Friday Grand Rapids Community College celebrated the accomplishments of nearly 500 graduates during the 101st commencement ceremony.
All of the eager graduates were excited about the next step.
Lori Easton, 62, of Grand Rapids, came to GRCC to help carry on her career at Cherry Health Clinic.
“I’m graduating with an Associate’s in graphics and web development,” she said. “It feels so great to be graduating.”
In addition to celebrating and honoring the students, the GRCC Board of Trustees awarded Fatima Nieves with the Emeritus Faculty Award, Juan Olivarez with the GRCC President Emeritus Award and Jane Doyle with the Distinguished Alumni Award.
Trustee Deb Bailey introduced Nieves, describing how kind and dedicated Nieves was to her students.
“Fatima Nieves continues to advocate for students even after her retirement,” Bailey said. “Even though she retired in 2015, she came back to help students reach the milestones that we celebrate so proudly today.”
Next, Board of Trustee Chairman David Kotjie presented Doyle with the Alumni Award.
Doyle attended Grand Rapids Junior College in 1940 and enrolled in engineering classes and the Grand Rapids Civilian Pilot Training Program. She later got a degree from the University of Michigan and continued flying with the Civil Air Patrol.
She soon became a member of an elite group of female pilots who transported equipment and other personnel. In 2010, she and her remaining pilots were awarded the Congressional Gold Medal.
“Junior College changed everything,” Doyle laughed. “I had planned on going into art, but (Congress) announced they were going to have a summer flying program… I thought that it was interesting and they said that they would let one girl in for every nine fellas. So, I passed a physical exam and got into the program.”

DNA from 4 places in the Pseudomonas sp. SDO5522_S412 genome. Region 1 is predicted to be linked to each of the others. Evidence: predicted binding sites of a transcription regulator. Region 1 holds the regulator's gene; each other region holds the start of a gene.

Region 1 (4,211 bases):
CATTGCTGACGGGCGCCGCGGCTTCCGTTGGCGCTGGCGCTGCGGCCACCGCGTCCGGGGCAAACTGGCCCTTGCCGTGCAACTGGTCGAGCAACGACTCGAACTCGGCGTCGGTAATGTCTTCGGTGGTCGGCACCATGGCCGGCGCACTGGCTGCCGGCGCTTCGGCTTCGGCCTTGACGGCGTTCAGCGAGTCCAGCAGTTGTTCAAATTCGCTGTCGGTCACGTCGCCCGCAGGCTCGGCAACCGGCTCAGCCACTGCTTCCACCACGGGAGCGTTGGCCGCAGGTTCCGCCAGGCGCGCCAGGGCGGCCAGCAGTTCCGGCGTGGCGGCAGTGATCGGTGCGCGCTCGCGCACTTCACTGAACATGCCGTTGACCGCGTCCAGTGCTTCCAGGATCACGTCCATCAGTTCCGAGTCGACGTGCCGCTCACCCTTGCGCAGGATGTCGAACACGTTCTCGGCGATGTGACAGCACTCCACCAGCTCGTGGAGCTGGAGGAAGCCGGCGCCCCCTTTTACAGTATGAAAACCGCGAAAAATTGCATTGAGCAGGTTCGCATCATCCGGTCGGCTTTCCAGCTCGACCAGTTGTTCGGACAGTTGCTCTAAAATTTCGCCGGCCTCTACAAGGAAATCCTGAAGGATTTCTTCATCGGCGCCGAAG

Doyle also gave advice to those struggling to reach their dreams.
“We never realized that women could advance that far and so many women have high positions now,” she said. “You can do anything you want. You just really want to do it, then you’ll find a way to do it.”
Olivarez was next to receive his award and present his keynote speech.
After becoming the GRCC President in 1999, Olivarez paved the way for success at the college. During his presidency, the Calkins Science Center opened along with both Michigan technological education centers and the Bob and Aleicia Woodrick Center for Equity and Inclusion.
During his speech, Olivarez presented three main points to the sea of graduates.
“Follow your passion, set high goals for yourself and believe that you can have an impact on anything you choose,” Olivarez said. “I hope that my story can be an inspiration to you, but I know that your stories can be an inspiration for each of you.”
During his speech, Olivarez called out students like Nicolas Tynes and congratulated them on their accomplishments.
“You had goals and dreams in front of you and this accomplishment in welding and cutting technologies is so significant in your journey, but you did it, and I hope your grandma and grandpa are here to see you walk the stage. I hear that their motivation and inspiration helped you reach your goals.”
After congratulating a few other students in the crowd, Olivarez left the students with one more piece of advice.
“Today, you are all commencing. That means, beginning, and who knows where life will take you,” Olivarez said. “I’ve learned to follow my heart as well as my head. Do what brings you joy and inspiration. Love what you do and don’t be afraid to venture into new directions if you don’t feel fulfilled. Have the courage to follow your path.”
Friday’s commencement also celebrated three students from Noorthoek Academy who received their honorary degrees. Noorthoek Academy provides a secondary education environment for students with special needs to receive the best education that will help them grow.
David Wolven, Katie Aubert and Leetrice Souza walked across the stage to receive their Associate’s of Arts degrees from GRCC President, Bill Pink.
“This is a true honor,” Pink said.
After all of the excited students walked across the stage, Pink closed the ceremony with a statement that would stay in the minds of everyone in the room.
“Many people in this country want to be the ones to decide what your narrative is,” he said. “Do not let anyone write your narrative for you, that’s your job, that’s what you do, that’s why you have that degree.”